I read an op-ed in the Dallas Morning News last Thursday that really impressed me, giving me hope that true healthcare reform may be just around the corner.
The piece was co-written by Republican Senator John Cornyn of Texas and Democratic Senator Tom Harkin of Iowa. Its purpose was to advocate the proposed Healthy Workforce Act, which the senators introduced last month with the White House’s endorsement.
This bill is a perfect example of the kind of legislation that both parties can get behind. It gives substantial tax credits to businesses that offer a comprehensive wellness program to their employees, encompassing employee gyms, smoking-cessation support, nutrition programs, and other initiatives.
Sounds like a no-brainer to me. Some excerpts from the op-ed (which we’ve re-formatted into bullet points):
- Corporations are spending untold tens of billions on illness, hospitalization, absenteeism and lost productivity. Wouldn’t it make better sense and better profitability to shift a large share of those health care dollars toward wellness and disease prevention?
- Chronic diseases account for more than 75 percent of current U.S. medical expenditures. This includes heart disease, cancer, diabetes, stress and depression many of which are preventable by changes in diet and lifestyle. Yet less than 3 percent of our health care spending goes toward prevention and wellness.
- Today’s negative health trends are having a profound impact on the profits and competitiveness of U.S. businesses. Average employer medical costs increased 72 percent between 2000 and 2006 more than 10 percent a year. Employers are bearing the cost of diet-related chronic disease and obesity through costlier health care plans and higher absenteeism rates.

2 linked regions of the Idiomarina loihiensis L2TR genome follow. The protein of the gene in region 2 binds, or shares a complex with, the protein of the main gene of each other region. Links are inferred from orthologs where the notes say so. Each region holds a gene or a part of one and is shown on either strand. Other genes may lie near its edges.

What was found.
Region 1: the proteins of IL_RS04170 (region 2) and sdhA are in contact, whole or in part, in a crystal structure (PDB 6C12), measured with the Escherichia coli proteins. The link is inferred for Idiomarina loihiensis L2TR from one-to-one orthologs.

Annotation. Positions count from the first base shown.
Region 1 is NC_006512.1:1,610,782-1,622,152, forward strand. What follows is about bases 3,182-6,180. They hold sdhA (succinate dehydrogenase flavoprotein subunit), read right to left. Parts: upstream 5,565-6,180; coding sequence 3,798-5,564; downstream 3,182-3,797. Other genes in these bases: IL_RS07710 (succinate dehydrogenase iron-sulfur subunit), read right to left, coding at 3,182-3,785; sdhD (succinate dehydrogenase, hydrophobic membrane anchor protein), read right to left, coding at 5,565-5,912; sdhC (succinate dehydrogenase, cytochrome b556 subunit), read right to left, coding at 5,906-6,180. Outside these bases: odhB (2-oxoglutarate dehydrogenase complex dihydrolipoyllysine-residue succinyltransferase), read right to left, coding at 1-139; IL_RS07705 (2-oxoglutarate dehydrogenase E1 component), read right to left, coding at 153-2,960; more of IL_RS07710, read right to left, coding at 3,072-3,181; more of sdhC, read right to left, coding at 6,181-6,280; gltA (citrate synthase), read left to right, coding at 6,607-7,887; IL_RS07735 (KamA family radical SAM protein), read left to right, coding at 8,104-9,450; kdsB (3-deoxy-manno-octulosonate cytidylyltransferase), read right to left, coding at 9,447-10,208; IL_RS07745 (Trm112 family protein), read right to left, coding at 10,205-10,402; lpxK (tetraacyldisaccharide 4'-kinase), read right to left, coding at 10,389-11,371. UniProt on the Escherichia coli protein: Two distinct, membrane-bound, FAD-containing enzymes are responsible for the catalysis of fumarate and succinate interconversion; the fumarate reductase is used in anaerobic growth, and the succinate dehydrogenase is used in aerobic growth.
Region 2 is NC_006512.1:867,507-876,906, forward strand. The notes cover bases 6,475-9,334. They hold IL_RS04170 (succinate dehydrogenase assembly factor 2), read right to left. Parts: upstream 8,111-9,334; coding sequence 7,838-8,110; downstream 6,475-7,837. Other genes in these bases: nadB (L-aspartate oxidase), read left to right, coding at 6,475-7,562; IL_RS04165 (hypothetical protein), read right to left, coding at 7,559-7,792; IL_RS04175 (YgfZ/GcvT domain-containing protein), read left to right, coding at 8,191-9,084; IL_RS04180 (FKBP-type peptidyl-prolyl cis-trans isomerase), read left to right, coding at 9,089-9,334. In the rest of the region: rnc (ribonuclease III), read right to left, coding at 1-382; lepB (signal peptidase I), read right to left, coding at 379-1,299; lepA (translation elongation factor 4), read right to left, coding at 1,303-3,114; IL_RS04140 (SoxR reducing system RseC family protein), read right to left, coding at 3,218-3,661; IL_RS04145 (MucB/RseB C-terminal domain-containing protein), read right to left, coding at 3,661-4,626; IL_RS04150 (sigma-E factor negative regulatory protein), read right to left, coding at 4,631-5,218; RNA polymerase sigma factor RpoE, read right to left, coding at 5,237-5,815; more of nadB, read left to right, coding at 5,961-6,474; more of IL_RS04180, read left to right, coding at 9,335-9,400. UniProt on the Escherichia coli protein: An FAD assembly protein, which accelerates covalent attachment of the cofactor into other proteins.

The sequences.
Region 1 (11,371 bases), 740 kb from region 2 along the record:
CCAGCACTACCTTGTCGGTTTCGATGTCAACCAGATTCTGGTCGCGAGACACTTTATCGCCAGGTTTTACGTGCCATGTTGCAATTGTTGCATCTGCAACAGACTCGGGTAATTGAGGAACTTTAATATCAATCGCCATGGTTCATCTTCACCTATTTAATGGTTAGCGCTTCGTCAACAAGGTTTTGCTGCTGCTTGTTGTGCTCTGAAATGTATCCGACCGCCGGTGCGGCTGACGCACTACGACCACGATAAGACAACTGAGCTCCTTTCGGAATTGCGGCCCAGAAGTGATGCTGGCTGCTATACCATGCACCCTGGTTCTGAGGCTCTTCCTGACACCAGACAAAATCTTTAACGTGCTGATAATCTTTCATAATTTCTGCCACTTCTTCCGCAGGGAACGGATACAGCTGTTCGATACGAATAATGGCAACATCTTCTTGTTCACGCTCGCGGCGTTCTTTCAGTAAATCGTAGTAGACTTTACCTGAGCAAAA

- Research shows that, on average, it costs four times more to ensure an employee who has diabetes than one who does not. Even worse, productivity losses due to poor employee health are more costly to businesses than medical costs.
- Workplace wellness programs are economical, typically costing $20 to $200 per employee. And they are a good investment, with some programs producing $10 in returns for each dollar invested.
I checked out the bill at WashingtonWatch.com and saw that 93 percent of those voting in their online poll supported it. That would seem to be a good sign.
However, the bill does have its opponents. As the New York Times reports:
Under Mr. Harkin’s proposal, employers could obtain tax credits for programs that offer periodic screenings for health problems and counseling to help employees adopt healthier lifestyles. Programs could focus on tobacco use, obesity, physical fitness, nutrition and depression, he said.
Growing numbers of employers have adopted wellness programs after finding that they can lower health costs and increase the productivity of workers. Financial incentives include gift certificates and premium discounts or surcharges. Critics say that holding people financially responsible for their health behavior is potentially unfair and that employers have no business prying into their employeesâ€™ private lives.
Lewis Maltby, president of the National Workrights Institute, a research and advocacy group, said financial rewards and penalties were often a form of lifestyle discrimination. “You are supposed to be paid on the basis of how you do your job, not how often you go to the gym or how many cheeseburgers you eat,” Mr. Maltby said.
Let’s hope that common sense will win out over “cheeseburger-lovers’ rights” in this instance.58